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Landlord Sues to Block CDC Ban on Evictions During Pandemic

A Virginia landlord sued the Trump administration Tuesday seeking to block the U.S. Centers for Disease Control and Prevention’s coronavirus-based ban on residential evictions.

ATLANTA (CN) — A Virginia landlord sued the Trump administration Tuesday seeking to block the U.S. Centers for Disease Control and Prevention’s coronavirus-based ban on residential evictions. 

Landlord Rick Brown and his attorneys at New Civil Liberties Alliance called the CDC’s eviction ban an “affront to core constitutional limits on federal power,” adding the agency’s nationwide moratorium during the pandemic is unlawful.

Specifically, Brown complains the order violates his right to access the courts to evict tenants who stop paying rent.

“When Mr. Brown’s tenant breached her agreement, he should have been able to follow the lawful process laid down by the Virginia General Assembly for retaking possession of his home,” Brown says in his complaint.

“Mr. Brown failed to anticipate, however that the U.S. Centers for Disease Control, a federal agency, would issue a sweeping unilateral order suspending state law under the flimsy premise that doing so was ‘necessary’ to control the Covid-19 pandemic,” he says.

According to the complaint, Brown’s tenant fell behind on her $925 monthly rent and cited “economic stress arising from the Covid-19 pandemic” as the cause. 

But Brown says he has a mortgage on the property and makes monthly payments of about $400 for the mortgage principal, interest and taxes. 

His lawsuit comes in response to a declaration signed by CDC Director Robert Redfield last week that evictions of tenants could be detrimental to public health control measures to slow the spread of Covid-19.

“Under this order, a landlord, owner of a residential property, or other person with a legal right to pursue eviction or possessory action, shall not evict any covered person from any residential property in any jurisdiction to which this order applies during the effective period of the order,” the CDC said in a statement accompanying the order.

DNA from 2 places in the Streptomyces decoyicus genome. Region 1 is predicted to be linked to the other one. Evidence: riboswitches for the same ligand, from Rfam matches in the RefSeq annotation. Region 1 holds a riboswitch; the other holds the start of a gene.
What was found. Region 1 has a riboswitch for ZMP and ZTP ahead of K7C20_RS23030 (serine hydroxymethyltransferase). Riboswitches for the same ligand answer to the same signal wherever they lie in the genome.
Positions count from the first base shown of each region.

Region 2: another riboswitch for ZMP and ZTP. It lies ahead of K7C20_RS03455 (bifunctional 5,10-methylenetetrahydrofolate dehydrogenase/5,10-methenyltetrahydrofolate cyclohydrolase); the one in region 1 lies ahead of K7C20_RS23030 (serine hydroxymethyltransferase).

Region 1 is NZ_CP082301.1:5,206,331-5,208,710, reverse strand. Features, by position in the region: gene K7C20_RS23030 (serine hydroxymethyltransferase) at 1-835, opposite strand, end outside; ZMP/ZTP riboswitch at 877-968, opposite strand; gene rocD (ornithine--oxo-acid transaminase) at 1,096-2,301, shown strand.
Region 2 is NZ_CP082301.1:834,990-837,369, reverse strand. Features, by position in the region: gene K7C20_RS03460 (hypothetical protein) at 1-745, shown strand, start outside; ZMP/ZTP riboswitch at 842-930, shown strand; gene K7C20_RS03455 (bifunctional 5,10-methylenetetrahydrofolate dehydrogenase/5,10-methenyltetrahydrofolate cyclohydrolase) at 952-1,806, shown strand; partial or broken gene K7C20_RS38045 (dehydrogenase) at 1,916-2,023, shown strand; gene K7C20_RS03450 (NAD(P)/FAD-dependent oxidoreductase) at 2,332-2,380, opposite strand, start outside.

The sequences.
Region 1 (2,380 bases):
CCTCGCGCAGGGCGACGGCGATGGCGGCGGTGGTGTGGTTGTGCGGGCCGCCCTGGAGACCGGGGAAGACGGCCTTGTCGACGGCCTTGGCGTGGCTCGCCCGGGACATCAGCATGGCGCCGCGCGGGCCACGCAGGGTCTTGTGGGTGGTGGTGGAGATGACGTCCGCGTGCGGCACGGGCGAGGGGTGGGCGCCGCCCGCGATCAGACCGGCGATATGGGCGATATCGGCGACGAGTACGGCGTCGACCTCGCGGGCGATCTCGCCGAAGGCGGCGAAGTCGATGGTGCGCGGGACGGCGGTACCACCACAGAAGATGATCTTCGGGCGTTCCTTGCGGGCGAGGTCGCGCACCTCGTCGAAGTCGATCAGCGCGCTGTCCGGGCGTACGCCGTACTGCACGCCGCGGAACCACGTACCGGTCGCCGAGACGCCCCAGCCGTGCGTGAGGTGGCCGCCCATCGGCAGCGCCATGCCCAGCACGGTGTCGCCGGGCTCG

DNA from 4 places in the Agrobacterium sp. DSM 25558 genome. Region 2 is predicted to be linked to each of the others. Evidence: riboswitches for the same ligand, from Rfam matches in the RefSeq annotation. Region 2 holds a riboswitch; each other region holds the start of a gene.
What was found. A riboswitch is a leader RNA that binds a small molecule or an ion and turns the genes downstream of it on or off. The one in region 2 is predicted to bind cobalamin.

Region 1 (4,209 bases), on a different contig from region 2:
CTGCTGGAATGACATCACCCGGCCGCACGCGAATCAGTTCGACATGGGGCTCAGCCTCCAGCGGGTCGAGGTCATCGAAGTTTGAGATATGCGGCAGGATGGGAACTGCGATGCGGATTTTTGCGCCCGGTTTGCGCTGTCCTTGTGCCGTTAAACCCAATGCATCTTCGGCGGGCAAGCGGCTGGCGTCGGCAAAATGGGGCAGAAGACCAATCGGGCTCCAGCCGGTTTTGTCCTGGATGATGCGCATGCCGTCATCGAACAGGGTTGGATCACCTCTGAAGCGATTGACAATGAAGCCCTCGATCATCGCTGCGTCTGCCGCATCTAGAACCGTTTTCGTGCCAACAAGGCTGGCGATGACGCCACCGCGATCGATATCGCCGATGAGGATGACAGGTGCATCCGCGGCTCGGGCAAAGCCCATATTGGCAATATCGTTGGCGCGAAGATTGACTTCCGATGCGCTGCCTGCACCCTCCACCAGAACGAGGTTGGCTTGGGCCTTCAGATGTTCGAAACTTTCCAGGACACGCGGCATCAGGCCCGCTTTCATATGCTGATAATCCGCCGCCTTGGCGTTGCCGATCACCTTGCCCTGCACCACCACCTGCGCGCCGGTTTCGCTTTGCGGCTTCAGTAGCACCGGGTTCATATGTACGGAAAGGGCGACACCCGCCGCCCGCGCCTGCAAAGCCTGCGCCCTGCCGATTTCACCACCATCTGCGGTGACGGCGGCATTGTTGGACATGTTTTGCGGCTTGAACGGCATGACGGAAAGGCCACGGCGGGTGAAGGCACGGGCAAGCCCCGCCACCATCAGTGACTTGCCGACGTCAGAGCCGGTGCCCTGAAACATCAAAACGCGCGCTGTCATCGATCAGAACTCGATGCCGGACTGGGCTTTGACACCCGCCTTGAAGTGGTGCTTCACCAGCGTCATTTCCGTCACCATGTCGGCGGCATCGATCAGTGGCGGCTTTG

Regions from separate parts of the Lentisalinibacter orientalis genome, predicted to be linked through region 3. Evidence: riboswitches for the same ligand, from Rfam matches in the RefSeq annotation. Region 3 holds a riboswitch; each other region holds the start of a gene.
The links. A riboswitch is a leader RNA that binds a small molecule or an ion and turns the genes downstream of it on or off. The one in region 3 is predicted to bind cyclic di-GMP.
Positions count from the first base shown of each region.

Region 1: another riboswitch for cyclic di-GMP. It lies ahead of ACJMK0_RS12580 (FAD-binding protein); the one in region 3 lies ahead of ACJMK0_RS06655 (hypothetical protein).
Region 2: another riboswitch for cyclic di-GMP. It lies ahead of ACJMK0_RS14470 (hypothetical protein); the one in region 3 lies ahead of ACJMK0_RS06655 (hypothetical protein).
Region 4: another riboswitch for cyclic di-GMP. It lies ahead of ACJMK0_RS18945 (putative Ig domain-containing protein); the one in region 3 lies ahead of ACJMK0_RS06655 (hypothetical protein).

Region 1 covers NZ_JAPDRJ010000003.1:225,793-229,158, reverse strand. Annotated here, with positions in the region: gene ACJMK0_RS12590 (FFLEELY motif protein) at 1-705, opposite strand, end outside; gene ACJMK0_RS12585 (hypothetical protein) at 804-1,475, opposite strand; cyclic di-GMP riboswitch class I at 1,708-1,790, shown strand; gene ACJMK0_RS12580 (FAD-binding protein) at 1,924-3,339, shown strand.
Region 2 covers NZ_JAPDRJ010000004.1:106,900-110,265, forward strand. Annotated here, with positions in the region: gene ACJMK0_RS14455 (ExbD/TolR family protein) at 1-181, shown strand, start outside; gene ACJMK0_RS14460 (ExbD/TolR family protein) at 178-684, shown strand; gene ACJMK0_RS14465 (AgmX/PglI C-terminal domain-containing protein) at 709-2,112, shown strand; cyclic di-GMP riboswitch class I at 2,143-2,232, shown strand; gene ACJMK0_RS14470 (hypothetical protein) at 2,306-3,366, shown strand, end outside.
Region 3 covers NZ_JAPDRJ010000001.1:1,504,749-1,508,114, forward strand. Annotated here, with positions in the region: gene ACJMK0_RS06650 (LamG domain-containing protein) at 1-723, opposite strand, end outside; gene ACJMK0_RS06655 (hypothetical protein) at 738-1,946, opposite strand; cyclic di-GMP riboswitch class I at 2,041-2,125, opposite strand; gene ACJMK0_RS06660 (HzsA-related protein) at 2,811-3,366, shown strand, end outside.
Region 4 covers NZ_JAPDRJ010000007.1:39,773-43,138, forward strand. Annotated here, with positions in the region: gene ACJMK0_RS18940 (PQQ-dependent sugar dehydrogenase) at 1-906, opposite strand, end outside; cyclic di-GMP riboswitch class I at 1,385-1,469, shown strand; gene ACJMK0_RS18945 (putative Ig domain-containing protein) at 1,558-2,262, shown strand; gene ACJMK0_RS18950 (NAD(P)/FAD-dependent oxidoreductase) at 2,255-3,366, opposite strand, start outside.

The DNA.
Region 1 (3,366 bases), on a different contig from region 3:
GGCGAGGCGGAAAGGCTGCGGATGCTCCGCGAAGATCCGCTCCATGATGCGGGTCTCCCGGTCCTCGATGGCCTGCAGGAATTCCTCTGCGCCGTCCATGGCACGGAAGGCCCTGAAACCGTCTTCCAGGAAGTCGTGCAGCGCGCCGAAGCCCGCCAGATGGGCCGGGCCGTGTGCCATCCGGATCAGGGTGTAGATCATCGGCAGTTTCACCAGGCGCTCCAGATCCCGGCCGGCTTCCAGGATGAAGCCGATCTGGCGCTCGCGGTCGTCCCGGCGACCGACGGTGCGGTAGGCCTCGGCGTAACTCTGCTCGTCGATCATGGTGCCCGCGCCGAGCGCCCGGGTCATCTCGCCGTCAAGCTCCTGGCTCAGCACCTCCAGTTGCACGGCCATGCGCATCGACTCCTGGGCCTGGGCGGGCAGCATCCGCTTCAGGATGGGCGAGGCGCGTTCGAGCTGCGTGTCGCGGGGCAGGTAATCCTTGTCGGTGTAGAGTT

Redfield had issued the order under Section 361 of the Public Health Service Act to temporarily halt residential evictions effective Sept. 4 through Dec. 31, 2020.

“In the context of a pandemic, eviction moratoria — like quarantine, isolation, and social distancing — can be an effective public health measure utilized to prevent the spread of communicable disease,” the CDC said.  

But Brown says he upheld his end of the rental bargain and shouldn’t be punished by the CDC.

He seeks a preliminary injunction or a temporary restraining order blocking the ban.

His complaint names the U.S. Department of Health and Human Services and its secretary Alex Azar as defendants as well as Nina Witkofsky, the acting chief of staff of the CDC. 

According to the CDC, moratoria like this “also allow state and local authorities to more easily implement stay-at-home and social distancing directives to mitigate the community spread of Covid-19,” and gives homeless shelters the ability to safely accommodate people.

The agency said the move furthers public health efforts by helping to facilitate the self-isolation of people who are ill or who have underlying conditions and are at risk for severe illness from Covid-19.

“Furthermore, housing stability helps protect public health because homelessness increases the likelihood of individuals moving into congregate settings, such as homeless shelters, which then puts individuals at higher risk to Covid-19,” the agency said.

Categories:Courts, Government, Health

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